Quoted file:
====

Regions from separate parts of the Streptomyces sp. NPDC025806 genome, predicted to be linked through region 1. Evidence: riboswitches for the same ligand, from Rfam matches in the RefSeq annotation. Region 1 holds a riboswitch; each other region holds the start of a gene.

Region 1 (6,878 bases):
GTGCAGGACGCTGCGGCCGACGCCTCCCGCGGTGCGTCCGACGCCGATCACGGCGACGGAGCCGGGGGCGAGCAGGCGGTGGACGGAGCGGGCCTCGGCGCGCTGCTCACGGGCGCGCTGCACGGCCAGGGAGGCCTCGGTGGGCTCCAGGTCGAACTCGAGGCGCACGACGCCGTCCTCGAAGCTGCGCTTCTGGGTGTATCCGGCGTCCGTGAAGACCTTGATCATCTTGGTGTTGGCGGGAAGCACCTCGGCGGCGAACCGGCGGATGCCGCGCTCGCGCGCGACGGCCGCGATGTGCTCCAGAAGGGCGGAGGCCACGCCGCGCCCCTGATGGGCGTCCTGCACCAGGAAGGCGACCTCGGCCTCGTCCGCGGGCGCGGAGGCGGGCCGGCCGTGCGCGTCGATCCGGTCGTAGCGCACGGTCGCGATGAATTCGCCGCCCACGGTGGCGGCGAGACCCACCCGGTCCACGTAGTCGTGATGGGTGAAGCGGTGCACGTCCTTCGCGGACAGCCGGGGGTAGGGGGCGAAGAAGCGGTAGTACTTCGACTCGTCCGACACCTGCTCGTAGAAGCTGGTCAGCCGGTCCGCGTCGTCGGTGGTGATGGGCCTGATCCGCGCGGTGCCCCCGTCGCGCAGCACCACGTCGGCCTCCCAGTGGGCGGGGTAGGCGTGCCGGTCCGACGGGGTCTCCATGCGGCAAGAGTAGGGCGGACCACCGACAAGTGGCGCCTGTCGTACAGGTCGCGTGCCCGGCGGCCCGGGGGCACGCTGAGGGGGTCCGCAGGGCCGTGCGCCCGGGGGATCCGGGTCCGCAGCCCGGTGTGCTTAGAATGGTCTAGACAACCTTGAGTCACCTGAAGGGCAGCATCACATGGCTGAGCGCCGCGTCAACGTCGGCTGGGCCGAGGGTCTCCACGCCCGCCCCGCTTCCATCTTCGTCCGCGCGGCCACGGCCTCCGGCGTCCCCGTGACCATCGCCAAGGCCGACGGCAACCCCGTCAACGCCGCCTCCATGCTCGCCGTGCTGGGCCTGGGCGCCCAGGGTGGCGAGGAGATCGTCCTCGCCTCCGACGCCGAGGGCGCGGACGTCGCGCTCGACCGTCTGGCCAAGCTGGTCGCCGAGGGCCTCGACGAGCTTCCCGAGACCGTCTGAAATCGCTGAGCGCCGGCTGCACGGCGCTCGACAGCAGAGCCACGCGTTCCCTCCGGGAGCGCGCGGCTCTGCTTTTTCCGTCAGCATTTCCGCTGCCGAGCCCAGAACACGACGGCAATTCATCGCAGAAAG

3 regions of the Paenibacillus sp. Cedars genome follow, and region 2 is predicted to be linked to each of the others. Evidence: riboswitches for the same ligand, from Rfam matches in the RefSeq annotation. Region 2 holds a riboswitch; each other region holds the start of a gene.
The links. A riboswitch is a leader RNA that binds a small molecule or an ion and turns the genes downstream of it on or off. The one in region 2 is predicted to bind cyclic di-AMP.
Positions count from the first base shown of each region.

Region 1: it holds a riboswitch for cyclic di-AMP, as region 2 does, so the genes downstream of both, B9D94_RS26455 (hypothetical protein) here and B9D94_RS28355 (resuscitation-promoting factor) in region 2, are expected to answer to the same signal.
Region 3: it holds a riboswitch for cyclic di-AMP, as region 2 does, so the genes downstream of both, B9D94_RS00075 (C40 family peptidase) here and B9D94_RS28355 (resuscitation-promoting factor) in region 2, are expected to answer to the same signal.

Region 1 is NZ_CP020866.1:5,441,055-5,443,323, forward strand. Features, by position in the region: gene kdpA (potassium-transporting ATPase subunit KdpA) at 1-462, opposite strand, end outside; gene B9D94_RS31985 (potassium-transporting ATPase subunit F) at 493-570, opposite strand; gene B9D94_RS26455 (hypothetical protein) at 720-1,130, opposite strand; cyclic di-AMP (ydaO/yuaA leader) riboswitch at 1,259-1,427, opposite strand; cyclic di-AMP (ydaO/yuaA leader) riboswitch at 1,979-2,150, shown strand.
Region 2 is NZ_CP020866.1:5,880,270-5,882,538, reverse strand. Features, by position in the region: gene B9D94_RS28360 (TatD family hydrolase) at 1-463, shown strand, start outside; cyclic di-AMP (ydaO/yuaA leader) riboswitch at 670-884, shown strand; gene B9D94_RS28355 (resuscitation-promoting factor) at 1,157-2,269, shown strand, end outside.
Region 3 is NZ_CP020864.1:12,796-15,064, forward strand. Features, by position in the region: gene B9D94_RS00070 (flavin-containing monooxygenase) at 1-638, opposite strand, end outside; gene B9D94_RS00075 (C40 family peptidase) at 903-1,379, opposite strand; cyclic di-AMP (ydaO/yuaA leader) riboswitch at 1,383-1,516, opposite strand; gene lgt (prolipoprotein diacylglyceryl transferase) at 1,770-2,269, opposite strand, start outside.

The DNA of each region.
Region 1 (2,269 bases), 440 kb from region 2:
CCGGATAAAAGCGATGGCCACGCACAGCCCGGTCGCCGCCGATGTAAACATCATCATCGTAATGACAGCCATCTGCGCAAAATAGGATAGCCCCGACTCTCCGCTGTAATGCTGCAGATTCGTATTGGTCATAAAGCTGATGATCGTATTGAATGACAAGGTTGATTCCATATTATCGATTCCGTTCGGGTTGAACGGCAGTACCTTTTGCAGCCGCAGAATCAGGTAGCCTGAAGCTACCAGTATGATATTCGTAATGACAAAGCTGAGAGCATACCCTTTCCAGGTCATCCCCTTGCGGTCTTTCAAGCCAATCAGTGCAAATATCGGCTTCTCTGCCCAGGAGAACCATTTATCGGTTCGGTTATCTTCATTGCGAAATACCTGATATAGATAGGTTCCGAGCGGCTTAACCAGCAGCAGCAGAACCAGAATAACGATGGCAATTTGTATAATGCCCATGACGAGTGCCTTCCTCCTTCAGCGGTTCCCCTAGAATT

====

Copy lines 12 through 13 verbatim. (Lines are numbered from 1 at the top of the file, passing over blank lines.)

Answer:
The DNA of each region.
Region 1 (2,269 bases), 440 kb from region 2: